ples of casein in exploring substrate specificity. As shown in Table I, a commercial preparation of casein, widely used for protein kinase assay, was phosphorylated almost equally well by ChlPKl and ChlPK2. Some casein samples, reduced and carboxymethylated a-lactalbumin andphosvitin, showed 3- to 20-fold differences in relative reactivity. ChlPKl responded specifically to adenine nucleotides, “P-tyrosine whereas ChlPK2 interactedwith other tri- anddinucleotides, particularly GDP. Rather surprisingly, CoC12 substituted for MgC12 and was much superior to MnC12. Several other divalent cations were tested (e.g. Fe2+and Ca2+), but the results -P-threonine were not recorded because of interference by the formation of precipitates. CdCh was found to be a potent inhibitor, partic-P-serine ularly of ChlPK2 (approximately 80% at 10 p ~ ) . We have no information about thephysiological role of the two serine phosphorylating enzymes in spinach chloroplasts. The only clue described in this paper is the phosphorylation FIG. 5. Phosphoamino acid analysis or’ casein phosphoryl- of the small subunit of ribulose bisphosphatase by ChlPKl. ated by ammonium sulfate fraction. Casein (250pg) was incubated Since the large subunit of this enzyme is catalytically active, for 30 min at 37 “C with the ammonium sulfate fraction (15 pg) in a the function of the small subunit was called a mystery in a medium containing 50 rn Mes/Tris (pH 7.8). 10 m M NaF, 10 mhf MgC12,5 PM [Y-~~PIATP (2000 cpm/picomole), and 50 m dithiothre- recent review (11).It may therefore be of considerable interest acids were to explore a possible regulatory effect of phosphorylation of itol. The reaction was terminatedandphosphoamino analyzed as described under “Experimental Procedures.” the small subunit on the catalytic properties of this important enzyme of photosynthesis. There is considerably more information and more speculathe region of the large subunit of ribulose bisphosphate carboxylase and with catalytic subunitof CAMP-dependent pro- tion about the possible role of phosphorylation of the lighttein kinase in the region of the small subunit of ribulose harvesting protein in photosynthesis (12).Neither ChlPKl nor ChlPK2 phosphorylated this protein. On the other hand, a bisphosphate carboxylase. partially purified preparation from spinach chloroplasts, The band corresponding to thelight-harvesting chlorophyllprotein complex was not phosphorylated by either ChlPKl or which contained threonine as well as serine phosphorylating ChlPK2 (data notshown). However, as shown in Fig. 4B (lane kinases, phosphorylated a band that co-migrated with the 3), it was phosphorylated by an ammonium sulfate fraction light-harvesting protein. Whether or notthis phosphorylation i l require exploration in refrom extracts of spinach chloroplasts (see Table I of Ref. 5). has physiological sigmficance w constituted systems of photophosphorylation. Moreover, it can be seen that the addition of highly purified light-harvesting complex (Fig. 4A, lane I ) to the crude fracAcknowledgments-We wish to thank Dr. R. E. McCarty and Dr. tion gives rise to multiple phosphorylation of contaminants M. Newman for a critical review ofthe manuscripts. not seen by Coomassie blue staining (compare Fig. 4A, lane REFERENCES 3, and Fig. 4 B , lane 3). Neither ChlPKl nor ChlPK2 phosphorylated ferredoxin NADP reductase. 1. Suss, K. H. (1981)Biochem. Biophys. Res. Commun. 102,724-729 With casein as substrate, the ammonium sulfate fraction 2. Bennett, J. (1977) Nature 269,344-346 3. Alfonzo, R., Nelson, N., and Racker, E. (1980) Plant Physiol. 65, phosphorylated serine as well as some threonine residues (Fig. 730-734 5). 4. Bennett, J. (1980) Eur. J.Biochem. 104,85-89 5. Lin, Z. F., Lucero, H. A., andRacker, E. (1982) J. Biol. Chem. DISCUSSION There are, as shown in this paper, at least three protein kinases in spinach chloroplasts that can besolubilizedby detergent extraction. Two of these were purified and shown to have distinctly different kinetic properties. The activity of ChlPKl exhibited surprisingly little response to pH in the range from 5-10 with a minor optimum peak at pH 6.5. In contrast, ChlPK2 showed a rather steep peak at pH 7.5-8.0. We have shown the usefulness of assaying individual sam-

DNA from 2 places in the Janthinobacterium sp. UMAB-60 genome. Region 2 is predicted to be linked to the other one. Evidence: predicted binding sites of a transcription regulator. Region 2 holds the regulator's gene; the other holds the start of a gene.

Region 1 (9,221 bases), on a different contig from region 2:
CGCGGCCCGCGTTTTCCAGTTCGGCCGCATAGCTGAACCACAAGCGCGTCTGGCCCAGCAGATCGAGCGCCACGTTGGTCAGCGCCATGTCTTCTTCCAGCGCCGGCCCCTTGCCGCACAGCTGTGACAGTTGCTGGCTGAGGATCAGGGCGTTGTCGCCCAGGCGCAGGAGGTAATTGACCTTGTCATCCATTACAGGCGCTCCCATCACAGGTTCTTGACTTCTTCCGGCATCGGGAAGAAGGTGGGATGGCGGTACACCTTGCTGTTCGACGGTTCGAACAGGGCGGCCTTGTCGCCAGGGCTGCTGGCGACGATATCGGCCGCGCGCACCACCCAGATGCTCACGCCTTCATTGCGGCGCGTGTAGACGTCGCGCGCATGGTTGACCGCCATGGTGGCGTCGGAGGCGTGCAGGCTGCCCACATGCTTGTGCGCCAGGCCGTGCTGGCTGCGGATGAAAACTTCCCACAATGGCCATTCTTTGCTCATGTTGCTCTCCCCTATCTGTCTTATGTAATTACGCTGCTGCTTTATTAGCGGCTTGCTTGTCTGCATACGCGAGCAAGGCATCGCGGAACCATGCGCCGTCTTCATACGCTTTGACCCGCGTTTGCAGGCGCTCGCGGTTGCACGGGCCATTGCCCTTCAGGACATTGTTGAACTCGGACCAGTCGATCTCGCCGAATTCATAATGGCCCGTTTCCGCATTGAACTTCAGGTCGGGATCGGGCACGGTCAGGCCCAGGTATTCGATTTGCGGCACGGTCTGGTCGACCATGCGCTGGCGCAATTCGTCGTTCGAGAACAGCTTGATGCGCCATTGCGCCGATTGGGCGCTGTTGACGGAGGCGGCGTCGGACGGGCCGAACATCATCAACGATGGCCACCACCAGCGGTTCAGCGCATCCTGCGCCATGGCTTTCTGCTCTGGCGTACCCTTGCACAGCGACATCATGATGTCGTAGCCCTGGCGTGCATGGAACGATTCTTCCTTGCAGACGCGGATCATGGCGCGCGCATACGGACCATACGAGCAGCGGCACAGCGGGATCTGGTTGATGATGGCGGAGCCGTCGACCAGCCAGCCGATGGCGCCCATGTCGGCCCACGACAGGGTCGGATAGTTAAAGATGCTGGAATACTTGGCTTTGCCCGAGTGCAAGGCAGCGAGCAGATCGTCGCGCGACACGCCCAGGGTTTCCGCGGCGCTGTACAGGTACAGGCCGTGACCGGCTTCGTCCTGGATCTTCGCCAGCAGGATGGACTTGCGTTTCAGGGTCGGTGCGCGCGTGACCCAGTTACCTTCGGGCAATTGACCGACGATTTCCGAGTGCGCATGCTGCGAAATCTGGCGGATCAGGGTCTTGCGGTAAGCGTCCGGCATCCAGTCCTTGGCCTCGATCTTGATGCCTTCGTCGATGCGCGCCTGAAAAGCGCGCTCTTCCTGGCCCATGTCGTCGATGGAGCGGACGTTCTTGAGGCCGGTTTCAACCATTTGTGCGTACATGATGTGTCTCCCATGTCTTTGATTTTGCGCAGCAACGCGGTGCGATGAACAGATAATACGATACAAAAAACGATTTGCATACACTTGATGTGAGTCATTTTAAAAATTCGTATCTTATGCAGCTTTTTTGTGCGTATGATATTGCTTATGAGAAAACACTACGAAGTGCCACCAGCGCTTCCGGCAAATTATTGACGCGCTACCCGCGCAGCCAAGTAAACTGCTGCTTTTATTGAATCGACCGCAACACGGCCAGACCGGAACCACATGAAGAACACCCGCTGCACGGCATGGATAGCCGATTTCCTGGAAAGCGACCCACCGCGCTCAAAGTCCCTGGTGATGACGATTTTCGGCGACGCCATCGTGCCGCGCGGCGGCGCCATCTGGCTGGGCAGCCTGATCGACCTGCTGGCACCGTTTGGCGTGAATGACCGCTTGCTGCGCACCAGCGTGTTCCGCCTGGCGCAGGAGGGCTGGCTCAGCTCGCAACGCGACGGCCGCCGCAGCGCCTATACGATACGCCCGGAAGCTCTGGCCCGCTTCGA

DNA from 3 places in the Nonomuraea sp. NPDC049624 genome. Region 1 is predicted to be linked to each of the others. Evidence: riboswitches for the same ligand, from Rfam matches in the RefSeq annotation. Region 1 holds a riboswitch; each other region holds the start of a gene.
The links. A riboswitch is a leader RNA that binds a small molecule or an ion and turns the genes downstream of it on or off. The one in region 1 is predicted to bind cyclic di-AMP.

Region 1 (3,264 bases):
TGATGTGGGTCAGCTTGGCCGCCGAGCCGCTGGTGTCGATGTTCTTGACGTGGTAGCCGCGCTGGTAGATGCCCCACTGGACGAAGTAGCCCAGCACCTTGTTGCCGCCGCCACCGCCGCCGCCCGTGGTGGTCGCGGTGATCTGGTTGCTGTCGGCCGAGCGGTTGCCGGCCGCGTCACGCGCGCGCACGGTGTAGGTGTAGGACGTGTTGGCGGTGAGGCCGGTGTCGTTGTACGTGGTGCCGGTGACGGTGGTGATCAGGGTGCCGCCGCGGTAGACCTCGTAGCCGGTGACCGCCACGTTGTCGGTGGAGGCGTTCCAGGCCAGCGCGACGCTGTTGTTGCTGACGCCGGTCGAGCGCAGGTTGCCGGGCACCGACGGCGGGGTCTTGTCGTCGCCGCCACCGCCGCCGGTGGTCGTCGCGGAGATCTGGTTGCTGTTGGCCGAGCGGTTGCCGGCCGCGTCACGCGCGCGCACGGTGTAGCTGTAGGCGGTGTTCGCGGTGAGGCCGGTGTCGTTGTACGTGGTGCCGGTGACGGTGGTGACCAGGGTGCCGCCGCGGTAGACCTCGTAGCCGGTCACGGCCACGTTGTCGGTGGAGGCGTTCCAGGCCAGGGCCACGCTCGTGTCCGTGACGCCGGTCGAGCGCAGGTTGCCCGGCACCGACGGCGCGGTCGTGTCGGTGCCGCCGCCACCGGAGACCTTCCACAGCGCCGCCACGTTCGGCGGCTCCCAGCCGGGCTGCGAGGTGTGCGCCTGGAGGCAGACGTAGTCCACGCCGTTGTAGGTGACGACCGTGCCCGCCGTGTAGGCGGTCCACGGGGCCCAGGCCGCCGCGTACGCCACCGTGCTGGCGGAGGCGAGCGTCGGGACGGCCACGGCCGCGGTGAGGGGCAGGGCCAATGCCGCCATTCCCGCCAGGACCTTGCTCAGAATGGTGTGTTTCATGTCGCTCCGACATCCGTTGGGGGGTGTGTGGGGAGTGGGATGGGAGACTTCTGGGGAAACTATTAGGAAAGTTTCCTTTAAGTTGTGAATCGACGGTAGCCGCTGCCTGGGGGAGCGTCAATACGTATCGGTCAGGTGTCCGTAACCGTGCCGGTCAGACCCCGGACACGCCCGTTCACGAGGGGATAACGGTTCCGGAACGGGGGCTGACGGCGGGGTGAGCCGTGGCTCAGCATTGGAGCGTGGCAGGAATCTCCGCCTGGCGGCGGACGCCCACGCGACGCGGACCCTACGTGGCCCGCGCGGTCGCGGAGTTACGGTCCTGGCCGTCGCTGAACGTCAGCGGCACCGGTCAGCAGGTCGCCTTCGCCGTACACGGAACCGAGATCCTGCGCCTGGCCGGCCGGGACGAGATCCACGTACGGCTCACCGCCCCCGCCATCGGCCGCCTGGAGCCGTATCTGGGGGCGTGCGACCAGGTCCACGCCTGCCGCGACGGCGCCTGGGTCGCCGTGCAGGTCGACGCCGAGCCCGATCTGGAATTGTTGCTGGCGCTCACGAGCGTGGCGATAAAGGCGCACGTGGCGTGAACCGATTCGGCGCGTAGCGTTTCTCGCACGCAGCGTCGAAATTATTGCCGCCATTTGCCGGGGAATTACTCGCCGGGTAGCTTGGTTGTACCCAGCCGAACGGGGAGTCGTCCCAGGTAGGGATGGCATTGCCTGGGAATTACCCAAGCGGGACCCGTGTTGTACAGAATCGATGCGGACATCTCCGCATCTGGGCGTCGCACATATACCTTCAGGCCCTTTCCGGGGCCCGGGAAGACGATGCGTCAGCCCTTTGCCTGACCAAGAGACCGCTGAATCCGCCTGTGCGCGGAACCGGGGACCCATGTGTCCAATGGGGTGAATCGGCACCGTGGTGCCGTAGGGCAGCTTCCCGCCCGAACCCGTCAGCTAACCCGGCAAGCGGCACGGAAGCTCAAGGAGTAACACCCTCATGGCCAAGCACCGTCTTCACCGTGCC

257,12153-12156 6. Johal, S., and Bourque, D. P. (1979) Science 204,75-77 7. Zanetti, G., and Curti, B. (1980) Methods Enzymol. 69,250-255 8. Lien, S., and Racker, E. (1971) Methods Enzymol. 23,547-555 9. Burke, J. J., Ditto, C. L., andAmtzen, C. I. (1978)Arch. Biochem. Biophys. 187,252-263 10. Holloway, P. W. (1973)Anal. Biochem. 53,304-308 11. Lorimer, G.H. (1981)Annu. Reu. Plant Physiol. 32,349-383 12. Allen, J. F.,Bennett, J., Steinback, K. E., and Amtzen, C. J. (1981) Nature 291,25-29